Making of – Video shooting on the beautiful island of Juist

It’s 6.30 pm and we’re on board of the ferry to Juist. In bright sunshine Captain Laupichler welcomes us on board. Pascal and Julia from a video production agency and me acting as an editor – plan to interview some remarkable personalities for a Juist image video.

“Because Juist is dependent on the tides, you can’t boat there anytime. That is why we only have a few daily visitors and arriving here is already very relaxed”, the captain explains. Asked about the island’s highlight, he immediately replies: “the unspoiled 17 km long and fine sandy beach.”

A unique Nature paradise

“Our beach is one of the ten most beautiful beaches worldwide”, confirms Alexandra Kellner. Today she is working as a ranger for the national park Wadden sea. Before coming to Juist, she finished her scientific studies in Bavaria, worked in an advertising agency for ten years and as an educator in a forest kindergarten. In 2015 she applied for the vacant position in the national park and – until today – never regretted it for a single day. “As one of the seven Eastern Frisian Islands, millions of migrating birds take a break here on the way to their breeding and wintering areas.” Juist consideres its tourists as guests and this is only one example showing the hospitality of the locals. Fresh air, hikes in the the Wadden sea and simply relaxation  – that is her insider tip for a perfect vacation on Juist.

The Wadden sea – the biggest biological treatment plant of the northern hemisphere

Heino, a passionate mud flats guide explains the biological cycle of the Wadden sea: “Nutrients are decomposed and carried back into the sea via the atmosphere and rivers. During the tide nutrient-rich water floats the mud flats and goes back as clean and filtered water. If we look at it as an organism, worms responsible for the oxygen production can be considered as the lungs. The kidneys are the shells filtering the water and crabs, fish and birds can be compared to the liver.” If this interaction doesn’t work correctly, the whole habitat will collapse. This is why the literate “sea dog” offers guided tours through the tidal flats, presenting the population of the world heritage site to guests while sharing the knowledge he has gained over years of practice. And in the mean time he provides restaurant tips or tells stories of his live.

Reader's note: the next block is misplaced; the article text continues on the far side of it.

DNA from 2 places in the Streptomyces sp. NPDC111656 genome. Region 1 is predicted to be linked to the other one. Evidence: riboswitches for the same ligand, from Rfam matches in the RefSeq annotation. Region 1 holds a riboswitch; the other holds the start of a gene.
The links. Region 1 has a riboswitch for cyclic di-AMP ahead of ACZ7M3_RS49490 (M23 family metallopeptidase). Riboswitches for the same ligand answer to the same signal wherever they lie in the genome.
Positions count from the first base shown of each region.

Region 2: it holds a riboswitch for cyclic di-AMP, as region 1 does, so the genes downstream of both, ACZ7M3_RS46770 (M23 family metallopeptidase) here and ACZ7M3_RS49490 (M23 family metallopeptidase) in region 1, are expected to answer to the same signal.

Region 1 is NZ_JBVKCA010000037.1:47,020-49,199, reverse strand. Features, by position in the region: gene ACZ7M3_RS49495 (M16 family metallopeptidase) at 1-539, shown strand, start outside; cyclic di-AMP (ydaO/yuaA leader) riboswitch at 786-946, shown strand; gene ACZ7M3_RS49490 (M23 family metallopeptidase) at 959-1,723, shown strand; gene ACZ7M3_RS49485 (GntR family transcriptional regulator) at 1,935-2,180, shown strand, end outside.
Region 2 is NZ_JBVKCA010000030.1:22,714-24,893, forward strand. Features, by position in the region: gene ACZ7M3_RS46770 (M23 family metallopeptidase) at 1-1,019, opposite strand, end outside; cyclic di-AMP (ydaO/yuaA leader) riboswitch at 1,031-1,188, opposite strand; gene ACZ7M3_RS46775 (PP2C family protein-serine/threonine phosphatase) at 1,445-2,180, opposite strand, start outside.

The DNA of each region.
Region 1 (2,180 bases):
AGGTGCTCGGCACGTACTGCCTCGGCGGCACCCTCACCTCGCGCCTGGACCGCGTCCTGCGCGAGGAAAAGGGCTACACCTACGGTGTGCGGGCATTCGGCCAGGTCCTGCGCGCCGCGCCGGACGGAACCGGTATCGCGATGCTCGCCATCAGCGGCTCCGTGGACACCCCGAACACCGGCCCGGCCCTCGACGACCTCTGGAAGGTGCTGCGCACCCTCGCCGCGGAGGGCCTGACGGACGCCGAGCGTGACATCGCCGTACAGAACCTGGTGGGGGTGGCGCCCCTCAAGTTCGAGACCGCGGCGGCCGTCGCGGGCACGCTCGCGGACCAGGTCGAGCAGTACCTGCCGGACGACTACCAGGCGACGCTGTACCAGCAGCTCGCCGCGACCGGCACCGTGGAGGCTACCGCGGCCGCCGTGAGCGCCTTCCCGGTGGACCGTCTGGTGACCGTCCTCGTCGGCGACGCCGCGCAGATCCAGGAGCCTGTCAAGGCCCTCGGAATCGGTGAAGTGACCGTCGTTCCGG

Exploring the island by bike

A young man called Aibo Extra could have easily made it as an actor with this name. After spending ten years onshore he now returned to his home island where he has opened a bike store. “On Juist life is relaxed. No cars but horse carriages and bikes. Even the waste collection uses horses and the postman rides an e-bike.” The guesthouse on the other side of the street is run by his mother in the second generation. “I really like Juist and the people living here. Everyone stands together and the nature is awesome. Where else on earth can you see the Wadden sea on the one side and the ocean on the other?”

Kite surfing on Juist?

“Of course”, Lennart, 38, laughs. From the beach bar we hear loud lounge music. Twelve years ago he and his partner Joseph opened their kite surfing school. “We live on Juist for six months a year. Around here, kite surfing is a rather exotic activity but a lot of the guests appreciate it, especially because here is so much space for only a few kite surfers.” Lennard came to the island by accident, before he worked as a ski instructor in Austria. “When it comes to social contacts, Juist has its own quality and communication doesn’t need digital techniques. The people here are quiet but cordial. The Juist people say “Moin” (dialect for “hello”) once, if you say it twice you’ve already talked too much.“ Lennart lives in harmony with nature: solar panels on the roof of the kite surfing schooling and his own grown vegetables in the garden fertilized with horse droppings from the streets are his part to sustainability.

Cheese lover and lighthouse keeper

Bernd “Bubi” Grützmacher was born on Juist in 1945, but after receiving the skipper and captain’s patent he traveled the world. He met Gunda during a shore leave, feel in love and married her. When they found a vacant former butcher store on Juist, they returned to the island and opened a small cheese store. Bübi also produces the island’s best seabuckthorn marmalade – it is a matter of honor for him seeking the little orange fruits that are full of vitamin C himself. Besides he works as the lighthouse keeper, whereby the lighthouse is rather used as a viewpoint and – completely untypical – offers a view on the inland. Every day at 6.30 p.m. he guides guests there for free.

During our stay on Juist we’ve met so many more special characters showing that the island is not only special because of its pristine nature but also because of the people living there. It’s the people living on Juist who preserve the beauty of this idyllic island in passionately fending off cars and other threatening changes.